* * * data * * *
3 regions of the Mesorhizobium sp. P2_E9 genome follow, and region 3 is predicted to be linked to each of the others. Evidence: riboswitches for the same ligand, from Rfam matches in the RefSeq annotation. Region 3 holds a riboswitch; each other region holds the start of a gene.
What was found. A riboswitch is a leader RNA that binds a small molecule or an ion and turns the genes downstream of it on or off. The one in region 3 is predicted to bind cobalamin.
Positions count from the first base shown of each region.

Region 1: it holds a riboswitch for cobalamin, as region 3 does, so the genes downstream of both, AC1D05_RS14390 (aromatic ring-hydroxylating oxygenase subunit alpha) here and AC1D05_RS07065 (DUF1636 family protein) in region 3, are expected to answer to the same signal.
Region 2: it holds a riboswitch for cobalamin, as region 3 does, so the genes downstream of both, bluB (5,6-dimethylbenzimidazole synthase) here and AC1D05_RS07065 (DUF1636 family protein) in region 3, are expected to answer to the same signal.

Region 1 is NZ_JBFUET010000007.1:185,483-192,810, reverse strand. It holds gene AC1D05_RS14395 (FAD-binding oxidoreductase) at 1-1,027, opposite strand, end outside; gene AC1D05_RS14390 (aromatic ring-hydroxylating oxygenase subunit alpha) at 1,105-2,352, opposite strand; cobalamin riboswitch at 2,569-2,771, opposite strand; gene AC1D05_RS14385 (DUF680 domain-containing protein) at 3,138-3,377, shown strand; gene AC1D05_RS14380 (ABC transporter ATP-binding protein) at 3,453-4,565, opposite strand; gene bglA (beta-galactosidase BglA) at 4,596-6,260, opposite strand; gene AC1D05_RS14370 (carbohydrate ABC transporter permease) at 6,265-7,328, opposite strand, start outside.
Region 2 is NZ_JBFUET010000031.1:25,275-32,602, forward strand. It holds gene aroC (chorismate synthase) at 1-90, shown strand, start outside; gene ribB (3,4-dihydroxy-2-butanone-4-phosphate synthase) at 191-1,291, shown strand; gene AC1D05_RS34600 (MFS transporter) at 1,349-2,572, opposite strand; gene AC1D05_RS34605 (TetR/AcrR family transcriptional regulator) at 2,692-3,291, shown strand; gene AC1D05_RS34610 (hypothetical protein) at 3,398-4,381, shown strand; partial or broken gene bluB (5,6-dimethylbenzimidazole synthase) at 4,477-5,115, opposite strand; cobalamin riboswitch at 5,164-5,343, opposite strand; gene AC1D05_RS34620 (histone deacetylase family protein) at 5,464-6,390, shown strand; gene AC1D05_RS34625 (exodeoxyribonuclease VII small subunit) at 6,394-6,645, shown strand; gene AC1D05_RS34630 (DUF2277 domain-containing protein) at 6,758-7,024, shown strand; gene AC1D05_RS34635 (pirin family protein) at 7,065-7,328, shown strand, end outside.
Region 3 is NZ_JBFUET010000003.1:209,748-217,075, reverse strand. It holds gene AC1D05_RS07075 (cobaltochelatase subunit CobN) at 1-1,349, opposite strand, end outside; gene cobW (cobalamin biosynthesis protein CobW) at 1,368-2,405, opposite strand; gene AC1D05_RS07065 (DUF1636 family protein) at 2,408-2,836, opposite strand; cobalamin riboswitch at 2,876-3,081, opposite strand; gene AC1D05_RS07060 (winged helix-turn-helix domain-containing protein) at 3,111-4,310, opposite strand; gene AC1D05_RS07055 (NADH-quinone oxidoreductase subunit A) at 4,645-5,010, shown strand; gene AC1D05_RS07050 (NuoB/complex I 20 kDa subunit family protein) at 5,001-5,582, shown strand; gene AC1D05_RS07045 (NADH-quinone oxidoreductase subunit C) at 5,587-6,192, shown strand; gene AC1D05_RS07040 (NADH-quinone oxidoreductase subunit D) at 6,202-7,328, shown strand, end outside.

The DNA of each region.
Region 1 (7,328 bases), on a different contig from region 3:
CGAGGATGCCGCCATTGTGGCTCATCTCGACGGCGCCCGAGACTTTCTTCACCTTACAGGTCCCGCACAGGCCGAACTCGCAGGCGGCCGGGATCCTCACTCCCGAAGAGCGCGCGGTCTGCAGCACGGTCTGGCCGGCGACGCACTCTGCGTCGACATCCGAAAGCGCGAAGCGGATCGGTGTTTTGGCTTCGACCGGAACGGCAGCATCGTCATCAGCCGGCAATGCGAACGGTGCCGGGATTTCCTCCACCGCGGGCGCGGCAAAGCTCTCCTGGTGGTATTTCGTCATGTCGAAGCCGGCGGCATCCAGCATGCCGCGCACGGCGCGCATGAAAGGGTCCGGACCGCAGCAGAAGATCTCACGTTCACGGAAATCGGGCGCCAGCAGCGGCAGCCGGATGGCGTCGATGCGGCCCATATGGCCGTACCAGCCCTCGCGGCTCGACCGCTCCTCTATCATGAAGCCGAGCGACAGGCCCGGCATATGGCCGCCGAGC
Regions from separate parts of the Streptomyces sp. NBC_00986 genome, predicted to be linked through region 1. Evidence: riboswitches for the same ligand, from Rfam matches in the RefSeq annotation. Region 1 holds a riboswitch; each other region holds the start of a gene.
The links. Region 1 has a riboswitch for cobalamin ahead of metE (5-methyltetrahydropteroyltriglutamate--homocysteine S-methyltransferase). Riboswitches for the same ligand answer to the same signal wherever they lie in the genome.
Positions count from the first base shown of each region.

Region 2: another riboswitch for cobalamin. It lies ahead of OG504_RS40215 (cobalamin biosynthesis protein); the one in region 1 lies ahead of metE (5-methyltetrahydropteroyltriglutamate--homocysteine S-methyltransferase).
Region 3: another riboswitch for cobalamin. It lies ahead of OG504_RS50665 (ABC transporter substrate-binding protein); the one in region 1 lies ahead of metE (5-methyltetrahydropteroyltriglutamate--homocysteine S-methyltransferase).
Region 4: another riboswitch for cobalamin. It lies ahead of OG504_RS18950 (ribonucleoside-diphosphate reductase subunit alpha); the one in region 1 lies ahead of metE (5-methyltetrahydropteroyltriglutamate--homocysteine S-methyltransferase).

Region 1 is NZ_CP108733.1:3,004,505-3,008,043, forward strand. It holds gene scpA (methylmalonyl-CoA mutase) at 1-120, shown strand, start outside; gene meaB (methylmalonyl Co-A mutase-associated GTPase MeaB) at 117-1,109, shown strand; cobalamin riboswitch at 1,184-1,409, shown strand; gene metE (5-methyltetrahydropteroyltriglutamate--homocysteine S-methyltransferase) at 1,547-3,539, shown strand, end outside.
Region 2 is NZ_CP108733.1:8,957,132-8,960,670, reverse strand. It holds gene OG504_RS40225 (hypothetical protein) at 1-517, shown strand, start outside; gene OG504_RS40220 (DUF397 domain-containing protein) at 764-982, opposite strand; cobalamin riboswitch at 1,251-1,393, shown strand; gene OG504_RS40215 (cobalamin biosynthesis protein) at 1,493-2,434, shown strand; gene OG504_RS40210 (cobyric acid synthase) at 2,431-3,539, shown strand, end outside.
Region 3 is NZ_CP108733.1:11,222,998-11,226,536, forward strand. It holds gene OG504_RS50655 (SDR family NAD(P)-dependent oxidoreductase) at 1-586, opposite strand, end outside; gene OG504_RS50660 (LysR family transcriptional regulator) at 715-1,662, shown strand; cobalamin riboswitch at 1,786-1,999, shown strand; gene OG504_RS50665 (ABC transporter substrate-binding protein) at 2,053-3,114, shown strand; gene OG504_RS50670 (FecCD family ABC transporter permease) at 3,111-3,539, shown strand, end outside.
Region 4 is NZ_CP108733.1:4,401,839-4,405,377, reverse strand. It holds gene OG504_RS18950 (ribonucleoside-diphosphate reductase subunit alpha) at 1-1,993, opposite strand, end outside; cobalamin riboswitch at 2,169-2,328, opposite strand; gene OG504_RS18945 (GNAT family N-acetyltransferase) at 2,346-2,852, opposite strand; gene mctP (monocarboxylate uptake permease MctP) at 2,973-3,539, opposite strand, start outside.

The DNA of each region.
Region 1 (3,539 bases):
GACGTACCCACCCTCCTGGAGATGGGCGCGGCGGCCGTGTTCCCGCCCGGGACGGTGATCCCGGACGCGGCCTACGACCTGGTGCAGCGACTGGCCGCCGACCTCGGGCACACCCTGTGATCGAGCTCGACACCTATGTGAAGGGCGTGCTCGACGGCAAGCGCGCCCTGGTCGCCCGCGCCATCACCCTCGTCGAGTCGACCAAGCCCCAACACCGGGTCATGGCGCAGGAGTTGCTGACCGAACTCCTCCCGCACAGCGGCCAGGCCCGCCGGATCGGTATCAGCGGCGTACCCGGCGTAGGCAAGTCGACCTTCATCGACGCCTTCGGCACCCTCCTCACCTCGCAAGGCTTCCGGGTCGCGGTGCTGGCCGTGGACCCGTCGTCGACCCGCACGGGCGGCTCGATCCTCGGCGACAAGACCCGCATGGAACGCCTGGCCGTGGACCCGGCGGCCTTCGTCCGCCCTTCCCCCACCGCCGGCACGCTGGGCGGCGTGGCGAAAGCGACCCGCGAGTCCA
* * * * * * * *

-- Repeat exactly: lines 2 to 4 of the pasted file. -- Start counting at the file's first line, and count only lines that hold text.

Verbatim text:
What was found. A riboswitch is a leader RNA that binds a small molecule or an ion and turns the genes downstream of it on or off. The one in region 3 is predicted to bind cobalamin.
Positions count from the first base shown of each region.

Region 1: it holds a riboswitch for cobalamin, as region 3 does, so the genes downstream of both, AC1D05_RS14390 (aromatic ring-hydroxylating oxygenase subunit alpha) here and AC1D05_RS07065 (DUF1636 family protein) in region 3, are expected to answer to the same signal.